Inflammation has been considered a hallmark of PD since the late 1980’s, when an upregulation of reactive microglia was first seen in patient brain tissue samples (McGeer et al., 1988). Positron emission tomography (PET) imaging dyes, which allow visualizing activated microglia in vivo over time, have been tested as biomarkers for disease progression (Gerhard et al., 2006; Terada et al., 2016; Roussakis and Piccini, 2018). Unfortunately, however, the findings from PET studies have not been successfully transferred to the clinic and the exact molecular mechanisms triggering neuroinflammation in PD currently remain elusive.
Thus, in this study, we investigated patient-derived microglia to explore the inflammatory component of IPD. First, we made use of publicly available transcriptomic data from nigral postmortem tissue to assess the expression of different cytokines in IPD patients compared to age-matched controls. Previous reports established certain secreted cytokines as reliable biomarkers in serum and plasma of PD patients, among them IL-1β, IL-18, IL-6, IL-10, IL-8, TNF-α (Nagatsu et al., 2000; Brodacki et al., 2008; Qin et al., 2016). In line with these studies, our meta-analysis of published brain SNpc case-control transcriptomics datasets indicated elevated levels of IL10 and IL1B in IPD patients.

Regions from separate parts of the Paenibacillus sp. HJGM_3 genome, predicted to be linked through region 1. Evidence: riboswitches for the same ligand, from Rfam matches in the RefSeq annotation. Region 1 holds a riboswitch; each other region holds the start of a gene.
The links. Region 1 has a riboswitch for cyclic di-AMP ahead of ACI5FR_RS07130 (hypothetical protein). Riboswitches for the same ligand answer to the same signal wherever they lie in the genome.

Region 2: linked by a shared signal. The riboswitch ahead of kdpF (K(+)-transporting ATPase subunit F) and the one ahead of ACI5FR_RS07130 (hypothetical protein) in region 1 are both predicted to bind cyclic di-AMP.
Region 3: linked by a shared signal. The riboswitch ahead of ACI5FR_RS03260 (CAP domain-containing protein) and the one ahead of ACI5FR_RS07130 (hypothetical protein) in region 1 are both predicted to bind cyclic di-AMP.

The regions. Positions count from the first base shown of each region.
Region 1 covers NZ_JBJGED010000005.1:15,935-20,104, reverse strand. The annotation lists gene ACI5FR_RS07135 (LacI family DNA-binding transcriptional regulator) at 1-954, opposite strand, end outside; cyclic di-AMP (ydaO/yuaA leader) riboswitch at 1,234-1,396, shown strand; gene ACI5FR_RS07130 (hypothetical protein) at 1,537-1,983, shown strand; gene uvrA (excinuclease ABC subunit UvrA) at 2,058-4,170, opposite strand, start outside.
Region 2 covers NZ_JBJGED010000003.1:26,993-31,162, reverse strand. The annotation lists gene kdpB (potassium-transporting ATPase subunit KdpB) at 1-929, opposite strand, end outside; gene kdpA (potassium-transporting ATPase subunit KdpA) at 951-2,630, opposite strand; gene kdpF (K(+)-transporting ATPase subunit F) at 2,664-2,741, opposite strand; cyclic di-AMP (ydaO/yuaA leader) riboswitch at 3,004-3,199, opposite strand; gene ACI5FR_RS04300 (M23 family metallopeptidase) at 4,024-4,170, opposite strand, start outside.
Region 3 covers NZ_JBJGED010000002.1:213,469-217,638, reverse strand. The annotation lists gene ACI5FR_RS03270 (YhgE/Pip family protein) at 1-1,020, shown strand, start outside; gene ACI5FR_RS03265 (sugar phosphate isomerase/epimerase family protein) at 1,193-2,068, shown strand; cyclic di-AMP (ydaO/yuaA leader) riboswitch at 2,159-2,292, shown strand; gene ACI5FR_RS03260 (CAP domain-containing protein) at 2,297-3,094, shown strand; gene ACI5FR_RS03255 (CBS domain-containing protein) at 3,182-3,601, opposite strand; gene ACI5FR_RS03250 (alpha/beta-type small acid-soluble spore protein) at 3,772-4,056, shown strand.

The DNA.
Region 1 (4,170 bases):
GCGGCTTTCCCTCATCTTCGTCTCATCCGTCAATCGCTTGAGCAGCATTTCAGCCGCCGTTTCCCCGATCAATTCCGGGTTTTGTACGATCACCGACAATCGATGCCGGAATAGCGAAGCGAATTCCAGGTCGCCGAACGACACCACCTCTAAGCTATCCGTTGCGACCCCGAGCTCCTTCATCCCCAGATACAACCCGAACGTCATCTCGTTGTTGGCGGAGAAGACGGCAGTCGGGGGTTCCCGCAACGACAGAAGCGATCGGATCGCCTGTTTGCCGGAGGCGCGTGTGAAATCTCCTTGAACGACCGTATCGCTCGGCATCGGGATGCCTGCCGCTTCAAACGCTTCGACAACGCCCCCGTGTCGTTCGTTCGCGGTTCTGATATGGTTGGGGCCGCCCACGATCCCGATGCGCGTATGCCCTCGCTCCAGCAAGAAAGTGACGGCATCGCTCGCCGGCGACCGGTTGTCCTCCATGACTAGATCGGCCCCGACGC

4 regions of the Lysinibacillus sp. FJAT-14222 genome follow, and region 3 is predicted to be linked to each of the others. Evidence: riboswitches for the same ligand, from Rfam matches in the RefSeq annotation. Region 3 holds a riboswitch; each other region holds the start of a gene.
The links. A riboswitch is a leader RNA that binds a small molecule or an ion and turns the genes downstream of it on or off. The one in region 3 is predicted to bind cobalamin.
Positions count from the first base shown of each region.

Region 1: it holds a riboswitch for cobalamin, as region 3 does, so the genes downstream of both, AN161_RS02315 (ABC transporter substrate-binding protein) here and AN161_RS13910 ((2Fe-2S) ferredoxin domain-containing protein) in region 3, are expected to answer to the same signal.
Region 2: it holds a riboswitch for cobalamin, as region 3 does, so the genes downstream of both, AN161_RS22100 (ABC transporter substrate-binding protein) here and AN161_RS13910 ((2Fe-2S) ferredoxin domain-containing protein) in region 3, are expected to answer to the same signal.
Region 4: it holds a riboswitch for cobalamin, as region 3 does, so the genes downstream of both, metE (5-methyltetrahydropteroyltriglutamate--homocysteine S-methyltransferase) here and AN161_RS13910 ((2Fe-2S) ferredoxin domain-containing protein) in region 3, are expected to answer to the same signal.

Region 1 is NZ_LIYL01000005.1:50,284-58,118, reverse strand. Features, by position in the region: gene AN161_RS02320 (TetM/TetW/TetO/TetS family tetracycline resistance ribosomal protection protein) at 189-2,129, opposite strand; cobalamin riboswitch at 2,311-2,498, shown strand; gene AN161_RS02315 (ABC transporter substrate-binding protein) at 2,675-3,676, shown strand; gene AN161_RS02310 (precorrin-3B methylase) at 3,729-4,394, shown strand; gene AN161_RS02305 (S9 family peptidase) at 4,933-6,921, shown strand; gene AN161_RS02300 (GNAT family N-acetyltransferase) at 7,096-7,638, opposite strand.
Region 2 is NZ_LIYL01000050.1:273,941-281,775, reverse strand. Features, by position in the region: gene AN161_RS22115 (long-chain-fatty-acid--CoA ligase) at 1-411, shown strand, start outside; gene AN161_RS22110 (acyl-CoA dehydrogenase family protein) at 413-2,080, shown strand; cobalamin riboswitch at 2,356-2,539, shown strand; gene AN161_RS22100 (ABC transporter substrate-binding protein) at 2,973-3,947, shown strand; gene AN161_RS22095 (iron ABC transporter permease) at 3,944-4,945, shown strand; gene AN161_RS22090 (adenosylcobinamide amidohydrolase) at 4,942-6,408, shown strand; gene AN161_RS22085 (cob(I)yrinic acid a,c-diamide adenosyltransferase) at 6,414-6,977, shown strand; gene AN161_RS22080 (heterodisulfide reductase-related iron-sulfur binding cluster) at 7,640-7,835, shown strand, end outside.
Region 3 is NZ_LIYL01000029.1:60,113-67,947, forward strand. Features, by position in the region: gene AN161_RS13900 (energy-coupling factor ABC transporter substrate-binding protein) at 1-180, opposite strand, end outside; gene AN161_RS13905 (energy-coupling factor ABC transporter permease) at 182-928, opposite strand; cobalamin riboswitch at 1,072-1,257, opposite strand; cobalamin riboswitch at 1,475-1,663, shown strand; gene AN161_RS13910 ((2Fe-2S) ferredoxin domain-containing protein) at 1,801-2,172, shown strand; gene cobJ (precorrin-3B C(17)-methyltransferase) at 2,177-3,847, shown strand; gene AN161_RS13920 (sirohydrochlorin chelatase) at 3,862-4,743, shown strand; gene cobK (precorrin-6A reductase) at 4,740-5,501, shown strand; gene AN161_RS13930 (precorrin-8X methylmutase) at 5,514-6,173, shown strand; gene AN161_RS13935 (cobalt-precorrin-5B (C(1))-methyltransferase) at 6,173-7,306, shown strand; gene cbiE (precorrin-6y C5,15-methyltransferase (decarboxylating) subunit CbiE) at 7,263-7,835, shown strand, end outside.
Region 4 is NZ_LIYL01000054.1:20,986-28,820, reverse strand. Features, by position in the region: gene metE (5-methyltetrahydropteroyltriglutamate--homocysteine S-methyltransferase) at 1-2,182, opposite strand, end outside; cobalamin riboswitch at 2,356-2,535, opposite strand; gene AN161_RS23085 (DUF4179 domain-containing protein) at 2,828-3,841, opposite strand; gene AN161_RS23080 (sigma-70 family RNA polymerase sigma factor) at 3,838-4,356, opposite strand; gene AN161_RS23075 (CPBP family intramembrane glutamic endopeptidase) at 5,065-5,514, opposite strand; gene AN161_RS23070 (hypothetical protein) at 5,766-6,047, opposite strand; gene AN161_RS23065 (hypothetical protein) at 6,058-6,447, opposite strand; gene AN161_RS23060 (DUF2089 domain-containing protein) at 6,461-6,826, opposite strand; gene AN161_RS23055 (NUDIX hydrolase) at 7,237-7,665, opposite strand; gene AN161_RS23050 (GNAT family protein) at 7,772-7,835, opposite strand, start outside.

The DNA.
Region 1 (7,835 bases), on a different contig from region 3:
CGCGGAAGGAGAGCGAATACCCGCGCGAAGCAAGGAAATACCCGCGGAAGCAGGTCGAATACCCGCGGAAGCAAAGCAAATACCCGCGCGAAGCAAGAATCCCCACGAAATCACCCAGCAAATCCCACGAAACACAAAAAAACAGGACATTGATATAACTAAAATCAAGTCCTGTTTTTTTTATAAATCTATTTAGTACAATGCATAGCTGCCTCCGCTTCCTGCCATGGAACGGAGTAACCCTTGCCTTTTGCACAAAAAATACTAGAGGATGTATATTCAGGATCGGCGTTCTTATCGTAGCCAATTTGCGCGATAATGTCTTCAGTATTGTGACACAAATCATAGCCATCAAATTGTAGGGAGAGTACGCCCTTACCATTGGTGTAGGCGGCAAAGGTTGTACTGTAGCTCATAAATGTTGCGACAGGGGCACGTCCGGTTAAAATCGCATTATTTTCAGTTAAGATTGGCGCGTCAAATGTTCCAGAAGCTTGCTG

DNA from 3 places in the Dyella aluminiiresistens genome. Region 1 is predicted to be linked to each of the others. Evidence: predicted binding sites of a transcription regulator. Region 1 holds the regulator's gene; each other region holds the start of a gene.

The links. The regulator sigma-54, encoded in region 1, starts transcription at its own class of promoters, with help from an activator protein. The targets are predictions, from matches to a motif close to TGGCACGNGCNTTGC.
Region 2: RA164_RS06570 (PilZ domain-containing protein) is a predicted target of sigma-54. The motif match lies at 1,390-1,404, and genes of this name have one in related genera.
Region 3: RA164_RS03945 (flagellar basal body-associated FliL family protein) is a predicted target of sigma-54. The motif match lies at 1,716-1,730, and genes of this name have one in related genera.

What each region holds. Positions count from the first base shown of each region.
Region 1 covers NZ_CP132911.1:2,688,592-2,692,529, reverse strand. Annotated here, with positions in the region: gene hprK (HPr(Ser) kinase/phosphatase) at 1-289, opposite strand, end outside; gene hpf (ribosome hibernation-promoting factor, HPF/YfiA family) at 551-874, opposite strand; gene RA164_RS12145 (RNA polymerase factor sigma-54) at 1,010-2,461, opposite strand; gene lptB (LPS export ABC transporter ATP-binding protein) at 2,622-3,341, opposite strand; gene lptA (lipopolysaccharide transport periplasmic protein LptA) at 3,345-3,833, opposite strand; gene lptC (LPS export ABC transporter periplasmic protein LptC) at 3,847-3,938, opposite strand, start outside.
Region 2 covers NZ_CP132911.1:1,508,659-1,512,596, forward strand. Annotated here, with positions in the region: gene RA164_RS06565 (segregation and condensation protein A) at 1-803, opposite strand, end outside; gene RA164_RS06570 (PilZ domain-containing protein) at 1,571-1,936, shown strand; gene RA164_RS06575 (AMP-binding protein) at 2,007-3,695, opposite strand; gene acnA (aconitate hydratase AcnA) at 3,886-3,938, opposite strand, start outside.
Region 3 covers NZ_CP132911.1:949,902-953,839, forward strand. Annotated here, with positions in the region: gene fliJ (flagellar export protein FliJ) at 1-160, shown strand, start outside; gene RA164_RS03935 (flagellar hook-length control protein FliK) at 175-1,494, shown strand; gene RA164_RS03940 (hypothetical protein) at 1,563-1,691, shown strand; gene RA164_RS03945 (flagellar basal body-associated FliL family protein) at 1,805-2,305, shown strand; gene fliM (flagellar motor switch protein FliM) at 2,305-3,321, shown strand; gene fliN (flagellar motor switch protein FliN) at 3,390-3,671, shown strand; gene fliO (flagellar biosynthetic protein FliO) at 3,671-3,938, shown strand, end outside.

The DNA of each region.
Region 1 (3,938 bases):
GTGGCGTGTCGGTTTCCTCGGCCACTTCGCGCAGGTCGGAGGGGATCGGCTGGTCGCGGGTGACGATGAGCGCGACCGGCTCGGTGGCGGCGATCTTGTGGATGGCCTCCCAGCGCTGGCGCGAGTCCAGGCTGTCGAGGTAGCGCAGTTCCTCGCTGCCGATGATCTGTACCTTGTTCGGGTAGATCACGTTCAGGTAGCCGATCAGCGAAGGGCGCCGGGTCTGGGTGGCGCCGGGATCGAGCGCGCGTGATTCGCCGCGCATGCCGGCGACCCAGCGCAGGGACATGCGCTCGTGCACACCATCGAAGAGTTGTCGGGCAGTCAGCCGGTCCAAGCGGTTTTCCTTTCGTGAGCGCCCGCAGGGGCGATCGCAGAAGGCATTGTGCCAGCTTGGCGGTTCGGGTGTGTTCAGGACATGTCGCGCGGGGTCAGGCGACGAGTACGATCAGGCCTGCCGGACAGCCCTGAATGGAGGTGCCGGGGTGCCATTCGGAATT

To explore the cellular origin of this upregulation in IPD, we made use of our previously generated snRNAseq dataset from midbrain IPD and control tissue. Multiple cytokines, including IL10 and IL1B, were predominantly expressed in microglia. This is in accordance with microglia acting as the main player of the immune system in the CNS. Moreover, in the same published dataset, we observed an increase in the microglia number as well as morphological alterations, indicative of an activated state, in IPD patients (Smajić et al., 2020). Next, to corroborate our findings from homogenized SN tissue, we investigated whether any of the aforementioned cytokines show an IPD-specific expression pattern in microglia. While we observed an increase in the expression of all investigated candidates in the patient compared to control cells, the levels of IL10, IL18, and IL1B were the most abundant.